Tenn. Supreme Court: Passing field sobriety tests doesn't matter

Tenn. Supreme Court: Passing field sobriety tests doesn't matter

Posted: Updated:

NASHVILLE (AP) - The Tennessee Supreme Court has ruled that police may still have grounds to arrest people for DUI even if they pass field sobriety tests.

The ruling, announced on Friday, involved a Sevier County man whose DUI charges were thrown out after he passed six field sobriety tests.

Police stopped David Dwayne Bell in 2009 for driving on the wrong side of the road. He was arrested even though he passed the tests after police said he smelled like alcohol and admitted that he had been drinking.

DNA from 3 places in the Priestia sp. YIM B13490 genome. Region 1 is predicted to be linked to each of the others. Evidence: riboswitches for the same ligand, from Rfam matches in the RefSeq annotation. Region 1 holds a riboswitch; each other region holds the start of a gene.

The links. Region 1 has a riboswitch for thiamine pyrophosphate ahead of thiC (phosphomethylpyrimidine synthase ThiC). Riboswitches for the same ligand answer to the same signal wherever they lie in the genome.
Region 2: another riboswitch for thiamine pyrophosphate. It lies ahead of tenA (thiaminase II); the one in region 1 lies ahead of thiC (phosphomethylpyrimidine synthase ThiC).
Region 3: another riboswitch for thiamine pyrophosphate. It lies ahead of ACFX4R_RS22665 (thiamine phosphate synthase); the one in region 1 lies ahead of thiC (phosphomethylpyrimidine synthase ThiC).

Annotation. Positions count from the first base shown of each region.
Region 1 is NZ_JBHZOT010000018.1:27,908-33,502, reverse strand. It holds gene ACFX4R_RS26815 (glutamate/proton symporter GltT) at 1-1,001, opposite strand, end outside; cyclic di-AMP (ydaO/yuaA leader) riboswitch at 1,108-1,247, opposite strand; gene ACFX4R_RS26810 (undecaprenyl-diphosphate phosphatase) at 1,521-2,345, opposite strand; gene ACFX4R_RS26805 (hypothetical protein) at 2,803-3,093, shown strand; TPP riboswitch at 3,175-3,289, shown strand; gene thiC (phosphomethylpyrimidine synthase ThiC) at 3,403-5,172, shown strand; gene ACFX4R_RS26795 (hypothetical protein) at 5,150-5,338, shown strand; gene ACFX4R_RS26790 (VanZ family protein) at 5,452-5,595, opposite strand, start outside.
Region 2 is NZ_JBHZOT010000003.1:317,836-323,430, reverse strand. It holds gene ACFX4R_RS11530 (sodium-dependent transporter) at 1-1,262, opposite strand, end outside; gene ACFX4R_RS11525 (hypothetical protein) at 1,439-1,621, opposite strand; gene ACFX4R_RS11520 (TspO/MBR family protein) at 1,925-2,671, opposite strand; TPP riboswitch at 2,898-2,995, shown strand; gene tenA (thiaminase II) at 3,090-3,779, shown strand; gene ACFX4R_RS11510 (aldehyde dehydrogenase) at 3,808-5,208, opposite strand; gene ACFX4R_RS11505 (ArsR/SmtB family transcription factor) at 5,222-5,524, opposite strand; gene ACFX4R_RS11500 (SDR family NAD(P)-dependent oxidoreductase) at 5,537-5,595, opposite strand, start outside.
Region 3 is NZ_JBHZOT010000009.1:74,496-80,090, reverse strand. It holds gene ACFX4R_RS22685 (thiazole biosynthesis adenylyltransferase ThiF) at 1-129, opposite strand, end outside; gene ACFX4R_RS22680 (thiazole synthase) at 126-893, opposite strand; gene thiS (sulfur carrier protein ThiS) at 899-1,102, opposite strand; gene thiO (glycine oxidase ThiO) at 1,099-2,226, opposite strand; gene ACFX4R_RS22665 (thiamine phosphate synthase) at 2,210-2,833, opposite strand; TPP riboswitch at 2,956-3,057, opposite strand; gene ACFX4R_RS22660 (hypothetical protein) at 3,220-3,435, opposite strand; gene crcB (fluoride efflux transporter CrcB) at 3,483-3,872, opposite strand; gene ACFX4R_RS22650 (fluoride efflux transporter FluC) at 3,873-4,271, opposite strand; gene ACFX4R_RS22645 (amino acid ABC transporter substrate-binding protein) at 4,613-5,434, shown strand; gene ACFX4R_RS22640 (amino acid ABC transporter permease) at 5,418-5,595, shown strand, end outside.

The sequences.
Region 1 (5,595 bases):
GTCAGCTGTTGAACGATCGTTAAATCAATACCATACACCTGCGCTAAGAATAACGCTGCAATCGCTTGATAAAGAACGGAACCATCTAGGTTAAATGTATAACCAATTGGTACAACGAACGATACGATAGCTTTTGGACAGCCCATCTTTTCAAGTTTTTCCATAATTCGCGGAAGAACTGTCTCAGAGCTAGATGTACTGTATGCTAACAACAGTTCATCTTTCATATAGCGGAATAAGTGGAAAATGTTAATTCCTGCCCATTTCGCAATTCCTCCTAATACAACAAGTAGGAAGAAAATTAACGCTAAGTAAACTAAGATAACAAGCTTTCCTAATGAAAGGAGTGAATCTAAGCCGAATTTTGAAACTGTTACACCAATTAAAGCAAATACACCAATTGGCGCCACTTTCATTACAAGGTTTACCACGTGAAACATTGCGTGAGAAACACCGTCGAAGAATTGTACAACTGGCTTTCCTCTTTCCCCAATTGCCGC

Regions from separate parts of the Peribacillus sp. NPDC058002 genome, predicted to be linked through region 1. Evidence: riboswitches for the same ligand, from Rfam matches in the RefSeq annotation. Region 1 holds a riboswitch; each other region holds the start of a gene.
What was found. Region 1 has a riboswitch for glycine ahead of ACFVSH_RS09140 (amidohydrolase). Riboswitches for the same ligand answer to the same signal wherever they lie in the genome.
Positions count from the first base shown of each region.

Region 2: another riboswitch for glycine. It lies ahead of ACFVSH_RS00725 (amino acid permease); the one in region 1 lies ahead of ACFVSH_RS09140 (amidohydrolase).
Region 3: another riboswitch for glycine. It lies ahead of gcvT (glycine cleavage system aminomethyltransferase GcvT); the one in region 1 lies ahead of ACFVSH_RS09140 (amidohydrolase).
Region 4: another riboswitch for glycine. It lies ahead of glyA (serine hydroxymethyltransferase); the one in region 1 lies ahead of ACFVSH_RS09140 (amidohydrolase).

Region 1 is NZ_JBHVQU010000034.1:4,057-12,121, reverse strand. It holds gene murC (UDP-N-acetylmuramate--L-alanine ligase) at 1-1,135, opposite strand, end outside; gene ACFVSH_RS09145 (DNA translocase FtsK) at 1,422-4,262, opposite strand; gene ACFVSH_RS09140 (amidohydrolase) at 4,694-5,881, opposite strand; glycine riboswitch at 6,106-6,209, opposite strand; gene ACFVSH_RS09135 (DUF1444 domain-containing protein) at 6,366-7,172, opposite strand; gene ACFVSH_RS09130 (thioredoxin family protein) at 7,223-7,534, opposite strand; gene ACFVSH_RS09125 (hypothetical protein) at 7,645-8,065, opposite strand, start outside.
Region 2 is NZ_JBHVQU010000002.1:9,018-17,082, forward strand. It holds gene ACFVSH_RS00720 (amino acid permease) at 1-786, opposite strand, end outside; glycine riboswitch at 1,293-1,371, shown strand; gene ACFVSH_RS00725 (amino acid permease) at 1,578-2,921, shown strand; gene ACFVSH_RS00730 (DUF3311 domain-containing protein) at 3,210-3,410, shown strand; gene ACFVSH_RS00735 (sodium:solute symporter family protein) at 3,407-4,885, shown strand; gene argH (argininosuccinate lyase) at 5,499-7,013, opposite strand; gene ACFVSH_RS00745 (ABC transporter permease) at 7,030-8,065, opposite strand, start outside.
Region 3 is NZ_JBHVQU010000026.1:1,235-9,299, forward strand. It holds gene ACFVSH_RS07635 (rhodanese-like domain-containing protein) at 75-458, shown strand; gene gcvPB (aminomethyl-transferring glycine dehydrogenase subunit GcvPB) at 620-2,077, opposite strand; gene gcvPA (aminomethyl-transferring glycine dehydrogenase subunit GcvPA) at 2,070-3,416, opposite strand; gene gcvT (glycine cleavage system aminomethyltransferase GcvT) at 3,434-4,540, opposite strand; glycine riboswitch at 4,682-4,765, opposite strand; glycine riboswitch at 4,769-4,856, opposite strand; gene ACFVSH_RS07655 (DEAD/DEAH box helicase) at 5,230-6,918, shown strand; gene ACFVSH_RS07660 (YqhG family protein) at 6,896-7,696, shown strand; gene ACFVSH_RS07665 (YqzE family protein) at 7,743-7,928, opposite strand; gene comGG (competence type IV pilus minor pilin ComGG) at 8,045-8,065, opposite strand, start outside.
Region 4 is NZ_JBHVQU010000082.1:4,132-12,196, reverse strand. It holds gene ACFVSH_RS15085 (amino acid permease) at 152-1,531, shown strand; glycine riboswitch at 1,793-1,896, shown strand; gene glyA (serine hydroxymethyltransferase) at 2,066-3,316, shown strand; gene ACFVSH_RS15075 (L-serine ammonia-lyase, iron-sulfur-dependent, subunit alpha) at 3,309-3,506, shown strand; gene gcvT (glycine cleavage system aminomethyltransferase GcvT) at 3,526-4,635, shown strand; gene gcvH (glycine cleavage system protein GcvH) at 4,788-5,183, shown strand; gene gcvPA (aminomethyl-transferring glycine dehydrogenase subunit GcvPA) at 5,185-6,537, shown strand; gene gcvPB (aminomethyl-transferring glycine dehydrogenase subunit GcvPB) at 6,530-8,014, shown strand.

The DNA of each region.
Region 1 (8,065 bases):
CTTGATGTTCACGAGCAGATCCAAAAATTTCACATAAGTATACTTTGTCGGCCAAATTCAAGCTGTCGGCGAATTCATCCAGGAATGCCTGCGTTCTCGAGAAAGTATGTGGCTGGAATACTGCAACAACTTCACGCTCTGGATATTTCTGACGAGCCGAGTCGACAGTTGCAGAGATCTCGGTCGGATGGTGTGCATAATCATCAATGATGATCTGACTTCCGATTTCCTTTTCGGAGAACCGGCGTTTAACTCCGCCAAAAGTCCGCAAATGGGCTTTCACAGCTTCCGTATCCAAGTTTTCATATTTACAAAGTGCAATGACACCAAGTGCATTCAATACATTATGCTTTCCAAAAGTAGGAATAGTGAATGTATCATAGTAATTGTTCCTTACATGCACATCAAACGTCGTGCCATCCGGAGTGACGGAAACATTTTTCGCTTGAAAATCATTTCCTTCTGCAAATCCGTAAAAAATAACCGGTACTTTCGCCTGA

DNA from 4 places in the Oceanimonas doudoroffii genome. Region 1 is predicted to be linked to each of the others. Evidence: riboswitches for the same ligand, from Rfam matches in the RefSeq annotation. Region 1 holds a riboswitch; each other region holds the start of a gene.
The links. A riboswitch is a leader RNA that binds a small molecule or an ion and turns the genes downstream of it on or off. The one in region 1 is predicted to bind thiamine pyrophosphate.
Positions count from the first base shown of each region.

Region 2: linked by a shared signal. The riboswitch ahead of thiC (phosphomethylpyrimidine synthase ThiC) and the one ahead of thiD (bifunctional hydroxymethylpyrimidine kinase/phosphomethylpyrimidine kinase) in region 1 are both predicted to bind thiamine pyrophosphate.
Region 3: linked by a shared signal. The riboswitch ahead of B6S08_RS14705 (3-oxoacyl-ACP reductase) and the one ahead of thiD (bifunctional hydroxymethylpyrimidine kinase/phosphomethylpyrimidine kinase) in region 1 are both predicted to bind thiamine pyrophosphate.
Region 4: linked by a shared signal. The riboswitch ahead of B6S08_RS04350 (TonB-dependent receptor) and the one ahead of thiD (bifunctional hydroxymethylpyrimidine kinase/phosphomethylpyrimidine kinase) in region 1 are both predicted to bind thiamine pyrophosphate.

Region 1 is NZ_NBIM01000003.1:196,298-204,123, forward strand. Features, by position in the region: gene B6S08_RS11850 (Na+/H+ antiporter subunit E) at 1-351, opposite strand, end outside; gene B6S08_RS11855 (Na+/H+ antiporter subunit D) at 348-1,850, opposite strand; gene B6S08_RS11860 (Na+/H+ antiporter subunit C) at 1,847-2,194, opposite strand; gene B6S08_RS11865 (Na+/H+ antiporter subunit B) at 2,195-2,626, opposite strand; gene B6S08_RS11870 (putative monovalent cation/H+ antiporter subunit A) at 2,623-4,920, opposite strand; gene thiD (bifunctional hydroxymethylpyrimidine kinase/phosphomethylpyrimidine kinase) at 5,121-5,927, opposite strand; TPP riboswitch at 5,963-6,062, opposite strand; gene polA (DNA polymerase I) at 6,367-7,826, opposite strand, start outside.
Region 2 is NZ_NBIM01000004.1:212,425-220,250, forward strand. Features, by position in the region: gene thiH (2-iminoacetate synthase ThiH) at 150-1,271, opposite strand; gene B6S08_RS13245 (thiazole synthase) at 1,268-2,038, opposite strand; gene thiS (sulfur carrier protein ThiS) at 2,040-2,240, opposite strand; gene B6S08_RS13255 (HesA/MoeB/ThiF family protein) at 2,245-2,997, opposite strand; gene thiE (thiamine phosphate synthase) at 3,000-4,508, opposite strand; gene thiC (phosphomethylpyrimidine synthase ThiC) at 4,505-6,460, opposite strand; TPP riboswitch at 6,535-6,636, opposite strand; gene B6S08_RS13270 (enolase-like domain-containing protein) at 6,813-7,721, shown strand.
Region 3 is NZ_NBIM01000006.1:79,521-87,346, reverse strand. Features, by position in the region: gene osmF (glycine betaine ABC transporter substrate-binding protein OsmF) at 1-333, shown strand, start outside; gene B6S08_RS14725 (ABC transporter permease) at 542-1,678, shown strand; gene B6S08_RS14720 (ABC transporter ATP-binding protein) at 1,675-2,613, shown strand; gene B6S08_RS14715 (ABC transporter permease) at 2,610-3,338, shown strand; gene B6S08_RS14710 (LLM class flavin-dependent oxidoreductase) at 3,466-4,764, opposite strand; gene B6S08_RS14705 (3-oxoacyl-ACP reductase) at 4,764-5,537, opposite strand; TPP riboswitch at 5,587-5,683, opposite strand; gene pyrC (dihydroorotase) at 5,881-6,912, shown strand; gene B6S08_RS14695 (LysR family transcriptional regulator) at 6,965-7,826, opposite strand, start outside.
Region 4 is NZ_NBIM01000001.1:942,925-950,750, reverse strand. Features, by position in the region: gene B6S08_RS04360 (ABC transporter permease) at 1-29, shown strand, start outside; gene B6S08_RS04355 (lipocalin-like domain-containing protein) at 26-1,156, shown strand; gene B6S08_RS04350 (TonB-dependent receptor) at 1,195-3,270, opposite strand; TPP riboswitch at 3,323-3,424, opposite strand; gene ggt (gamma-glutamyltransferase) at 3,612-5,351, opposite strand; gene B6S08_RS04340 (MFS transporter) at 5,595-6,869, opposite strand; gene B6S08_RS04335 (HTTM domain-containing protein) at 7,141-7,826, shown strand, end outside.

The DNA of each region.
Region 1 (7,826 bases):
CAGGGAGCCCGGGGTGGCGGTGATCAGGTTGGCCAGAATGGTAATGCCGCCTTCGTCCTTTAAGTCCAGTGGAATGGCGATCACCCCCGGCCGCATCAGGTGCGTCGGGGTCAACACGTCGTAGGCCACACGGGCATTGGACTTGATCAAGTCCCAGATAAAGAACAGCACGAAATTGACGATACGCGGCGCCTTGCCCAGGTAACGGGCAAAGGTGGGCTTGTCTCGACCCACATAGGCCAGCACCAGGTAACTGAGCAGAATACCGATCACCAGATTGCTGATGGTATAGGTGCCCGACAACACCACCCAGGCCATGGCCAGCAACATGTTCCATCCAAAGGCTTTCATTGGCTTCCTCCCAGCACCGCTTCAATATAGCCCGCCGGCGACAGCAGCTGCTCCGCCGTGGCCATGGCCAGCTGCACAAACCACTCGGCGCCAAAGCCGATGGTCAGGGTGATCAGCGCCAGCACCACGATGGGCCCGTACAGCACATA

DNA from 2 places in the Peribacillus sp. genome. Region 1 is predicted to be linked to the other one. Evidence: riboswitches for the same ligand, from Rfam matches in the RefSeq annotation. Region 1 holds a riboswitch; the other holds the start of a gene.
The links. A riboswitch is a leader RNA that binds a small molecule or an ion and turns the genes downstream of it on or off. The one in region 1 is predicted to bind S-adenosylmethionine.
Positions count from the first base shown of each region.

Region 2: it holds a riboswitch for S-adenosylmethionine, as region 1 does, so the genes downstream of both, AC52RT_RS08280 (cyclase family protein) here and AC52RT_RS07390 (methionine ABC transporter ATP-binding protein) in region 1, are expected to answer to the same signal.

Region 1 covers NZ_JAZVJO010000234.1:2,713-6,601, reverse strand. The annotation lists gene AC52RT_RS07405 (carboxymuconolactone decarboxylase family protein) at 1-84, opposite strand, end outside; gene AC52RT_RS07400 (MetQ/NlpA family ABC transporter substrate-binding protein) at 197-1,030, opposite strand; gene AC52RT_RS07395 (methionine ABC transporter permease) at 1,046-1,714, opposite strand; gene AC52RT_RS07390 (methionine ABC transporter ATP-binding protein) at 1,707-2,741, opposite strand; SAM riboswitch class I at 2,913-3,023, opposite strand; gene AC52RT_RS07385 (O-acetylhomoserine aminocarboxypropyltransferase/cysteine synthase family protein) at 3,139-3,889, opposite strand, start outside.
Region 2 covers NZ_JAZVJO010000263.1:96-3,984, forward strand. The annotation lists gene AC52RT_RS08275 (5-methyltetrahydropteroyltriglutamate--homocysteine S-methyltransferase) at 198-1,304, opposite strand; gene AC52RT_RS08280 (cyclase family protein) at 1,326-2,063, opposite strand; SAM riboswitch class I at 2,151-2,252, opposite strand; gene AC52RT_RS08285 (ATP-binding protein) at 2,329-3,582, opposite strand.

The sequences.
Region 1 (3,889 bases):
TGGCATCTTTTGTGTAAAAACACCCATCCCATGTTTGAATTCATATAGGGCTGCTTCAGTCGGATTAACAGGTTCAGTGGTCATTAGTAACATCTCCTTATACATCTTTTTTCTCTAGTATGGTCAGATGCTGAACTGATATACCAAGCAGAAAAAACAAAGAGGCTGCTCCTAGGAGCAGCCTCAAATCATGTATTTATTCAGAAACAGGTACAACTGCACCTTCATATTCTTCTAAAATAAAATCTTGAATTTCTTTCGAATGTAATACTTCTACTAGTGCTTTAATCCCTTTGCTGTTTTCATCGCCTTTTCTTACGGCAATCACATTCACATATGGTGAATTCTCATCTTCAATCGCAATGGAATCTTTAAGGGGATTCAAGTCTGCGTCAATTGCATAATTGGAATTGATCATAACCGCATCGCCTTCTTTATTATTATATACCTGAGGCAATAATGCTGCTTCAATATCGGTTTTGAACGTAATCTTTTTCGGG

Bell's charges were thrown out by a Sevier County judge because several people had also driven on the wrong side of that road because of construction and because he passed the field sobriety tests.

Bell's attorney didn't immediately respond to a message seeking comment.

Copyright 2014 The Associated Press. All rights reserved. This material may not be published, broadcast, rewritten or redistributed.

Powered by WorldNow
All content © Copyright 2000 - 2014 WorldNow and WATE. All Rights Reserved.
For more information on this site, please read our Privacy Policy and Terms of Service.